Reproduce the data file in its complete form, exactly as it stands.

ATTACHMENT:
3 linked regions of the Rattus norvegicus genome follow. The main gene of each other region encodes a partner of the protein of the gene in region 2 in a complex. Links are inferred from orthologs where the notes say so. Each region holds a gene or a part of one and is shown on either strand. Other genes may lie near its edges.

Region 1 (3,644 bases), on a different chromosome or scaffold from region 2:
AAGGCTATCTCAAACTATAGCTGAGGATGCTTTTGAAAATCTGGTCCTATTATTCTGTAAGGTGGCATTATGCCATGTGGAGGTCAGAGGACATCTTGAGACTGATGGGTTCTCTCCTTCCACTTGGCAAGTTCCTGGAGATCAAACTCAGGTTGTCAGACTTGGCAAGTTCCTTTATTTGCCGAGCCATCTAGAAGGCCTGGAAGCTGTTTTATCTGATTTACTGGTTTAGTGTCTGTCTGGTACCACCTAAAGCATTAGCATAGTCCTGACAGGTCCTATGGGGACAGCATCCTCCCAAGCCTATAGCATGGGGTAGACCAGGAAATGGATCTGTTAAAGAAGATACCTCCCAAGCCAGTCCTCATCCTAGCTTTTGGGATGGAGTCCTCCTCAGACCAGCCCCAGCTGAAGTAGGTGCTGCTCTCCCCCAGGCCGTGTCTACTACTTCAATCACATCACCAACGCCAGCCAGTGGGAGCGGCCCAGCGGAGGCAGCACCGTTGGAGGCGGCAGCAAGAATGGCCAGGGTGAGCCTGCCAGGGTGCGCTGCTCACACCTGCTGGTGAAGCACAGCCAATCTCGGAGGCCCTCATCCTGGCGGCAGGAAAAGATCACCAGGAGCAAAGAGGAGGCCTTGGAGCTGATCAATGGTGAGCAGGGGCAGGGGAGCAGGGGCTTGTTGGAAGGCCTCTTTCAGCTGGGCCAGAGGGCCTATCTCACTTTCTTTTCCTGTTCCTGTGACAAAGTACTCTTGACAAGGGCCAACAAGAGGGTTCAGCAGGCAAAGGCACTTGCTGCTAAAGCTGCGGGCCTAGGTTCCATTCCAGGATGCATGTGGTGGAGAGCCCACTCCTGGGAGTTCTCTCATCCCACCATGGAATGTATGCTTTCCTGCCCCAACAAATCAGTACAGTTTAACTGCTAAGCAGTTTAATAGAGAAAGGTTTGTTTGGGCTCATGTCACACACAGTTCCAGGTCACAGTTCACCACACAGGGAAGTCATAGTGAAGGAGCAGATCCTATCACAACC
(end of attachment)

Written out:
3 linked regions of the Rattus norvegicus genome follow. The main gene of each other region encodes a partner of the protein of the gene in region 2 in a complex. Links are inferred from orthologs where the notes say so. Each region holds a gene or a part of one and is shown on either strand. Other genes may lie near its edges.

Region 1 (3,644 bases), on a different chromosome or scaffold from region 2:
AAGGCTATCTCAAACTATAGCTGAGGATGCTTTTGAAAATCTGGTCCTATTATTCTGTAAGGTGGCATTATGCCATGTGGAGGTCAGAGGACATCTTGAGACTGATGGGTTCTCTCCTTCCACTTGGCAAGTTCCTGGAGATCAAACTCAGGTTGTCAGACTTGGCAAGTTCCTTTATTTGCCGAGCCATCTAGAAGGCCTGGAAGCTGTTTTATCTGATTTACTGGTTTAGTGTCTGTCTGGTACCACCTAAAGCATTAGCATAGTCCTGACAGGTCCTATGGGGACAGCATCCTCCCAAGCCTATAGCATGGGGTAGACCAGGAAATGGATCTGTTAAAGAAGATACCTCCCAAGCCAGTCCTCATCCTAGCTTTTGGGATGGAGTCCTCCTCAGACCAGCCCCAGCTGAAGTAGGTGCTGCTCTCCCCCAGGCCGTGTCTACTACTTCAATCACATCACCAACGCCAGCCAGTGGGAGCGGCCCAGCGGAGGCAGCACCGTTGGAGGCGGCAGCAAGAATGGCCAGGGTGAGCCTGCCAGGGTGCGCTGCTCACACCTGCTGGTGAAGCACAGCCAATCTCGGAGGCCCTCATCCTGGCGGCAGGAAAAGATCACCAGGAGCAAAGAGGAGGCCTTGGAGCTGATCAATGGTGAGCAGGGGCAGGGGAGCAGGGGCTTGTTGGAAGGCCTCTTTCAGCTGGGCCAGAGGGCCTATCTCACTTTCTTTTCCTGTTCCTGTGACAAAGTACTCTTGACAAGGGCCAACAAGAGGGTTCAGCAGGCAAAGGCACTTGCTGCTAAAGCTGCGGGCCTAGGTTCCATTCCAGGATGCATGTGGTGGAGAGCCCACTCCTGGGAGTTCTCTCATCCCACCATGGAATGTATGCTTTCCTGCCCCAACAAATCAGTACAGTTTAACTGCTAAGCAGTTTAATAGAGAAAGGTTTGTTTGGGCTCATGTCACACACAGTTCCAGGTCACAGTTCACCACACAGGGAAGTCATAGTGAAGGAGCAGATCCTATCACAACC